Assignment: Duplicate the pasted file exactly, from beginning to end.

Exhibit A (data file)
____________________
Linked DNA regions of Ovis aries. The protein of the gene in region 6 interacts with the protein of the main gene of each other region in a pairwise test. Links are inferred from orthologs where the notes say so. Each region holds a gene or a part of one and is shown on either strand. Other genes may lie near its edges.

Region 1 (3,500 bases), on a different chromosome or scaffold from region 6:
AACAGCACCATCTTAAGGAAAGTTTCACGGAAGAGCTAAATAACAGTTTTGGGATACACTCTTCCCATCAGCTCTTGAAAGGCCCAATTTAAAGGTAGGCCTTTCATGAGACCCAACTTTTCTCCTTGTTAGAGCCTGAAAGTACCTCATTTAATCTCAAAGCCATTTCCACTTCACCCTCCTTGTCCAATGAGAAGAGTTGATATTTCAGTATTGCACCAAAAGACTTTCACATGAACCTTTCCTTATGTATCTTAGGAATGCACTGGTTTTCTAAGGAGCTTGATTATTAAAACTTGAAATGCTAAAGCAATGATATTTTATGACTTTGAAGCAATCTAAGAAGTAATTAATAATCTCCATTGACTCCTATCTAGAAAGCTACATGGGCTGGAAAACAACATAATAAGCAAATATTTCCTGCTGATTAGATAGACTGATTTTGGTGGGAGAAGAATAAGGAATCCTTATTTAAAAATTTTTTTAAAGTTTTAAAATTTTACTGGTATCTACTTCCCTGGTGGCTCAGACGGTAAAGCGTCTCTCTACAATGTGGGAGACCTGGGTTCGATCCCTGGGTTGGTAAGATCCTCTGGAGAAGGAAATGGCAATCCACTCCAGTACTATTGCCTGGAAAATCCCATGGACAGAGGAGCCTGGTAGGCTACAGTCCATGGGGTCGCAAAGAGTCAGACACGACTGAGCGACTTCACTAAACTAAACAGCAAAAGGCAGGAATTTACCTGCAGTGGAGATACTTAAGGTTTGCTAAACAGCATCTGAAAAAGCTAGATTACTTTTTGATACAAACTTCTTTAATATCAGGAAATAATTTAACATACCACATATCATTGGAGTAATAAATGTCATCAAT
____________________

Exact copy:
Linked DNA regions of Ovis aries. The protein of the gene in region 6 interacts with the protein of the main gene of each other region in a pairwise test. Links are inferred from orthologs where the notes say so. Each region holds a gene or a part of one and is shown on either strand. Other genes may lie near its edges.

Region 1 (3,500 bases), on a different chromosome or scaffold from region 6:
AACAGCACCATCTTAAGGAAAGTTTCACGGAAGAGCTAAATAACAGTTTTGGGATACACTCTTCCCATCAGCTCTTGAAAGGCCCAATTTAAAGGTAGGCCTTTCATGAGACCCAACTTTTCTCCTTGTTAGAGCCTGAAAGTACCTCATTTAATCTCAAAGCCATTTCCACTTCACCCTCCTTGTCCAATGAGAAGAGTTGATATTTCAGTATTGCACCAAAAGACTTTCACATGAACCTTTCCTTATGTATCTTAGGAATGCACTGGTTTTCTAAGGAGCTTGATTATTAAAACTTGAAATGCTAAAGCAATGATATTTTATGACTTTGAAGCAATCTAAGAAGTAATTAATAATCTCCATTGACTCCTATCTAGAAAGCTACATGGGCTGGAAAACAACATAATAAGCAAATATTTCCTGCTGATTAGATAGACTGATTTTGGTGGGAGAAGAATAAGGAATCCTTATTTAAAAATTTTTTTAAAGTTTTAAAATTTTACTGGTATCTACTTCCCTGGTGGCTCAGACGGTAAAGCGTCTCTCTACAATGTGGGAGACCTGGGTTCGATCCCTGGGTTGGTAAGATCCTCTGGAGAAGGAAATGGCAATCCACTCCAGTACTATTGCCTGGAAAATCCCATGGACAGAGGAGCCTGGTAGGCTACAGTCCATGGGGTCGCAAAGAGTCAGACACGACTGAGCGACTTCACTAAACTAAACAGCAAAAGGCAGGAATTTACCTGCAGTGGAGATACTTAAGGTTTGCTAAACAGCATCTGAAAAAGCTAGATTACTTTTTGATACAAACTTCTTTAATATCAGGAAATAATTTAACATACCACATATCATTGGAGTAATAAATGTCATCAAT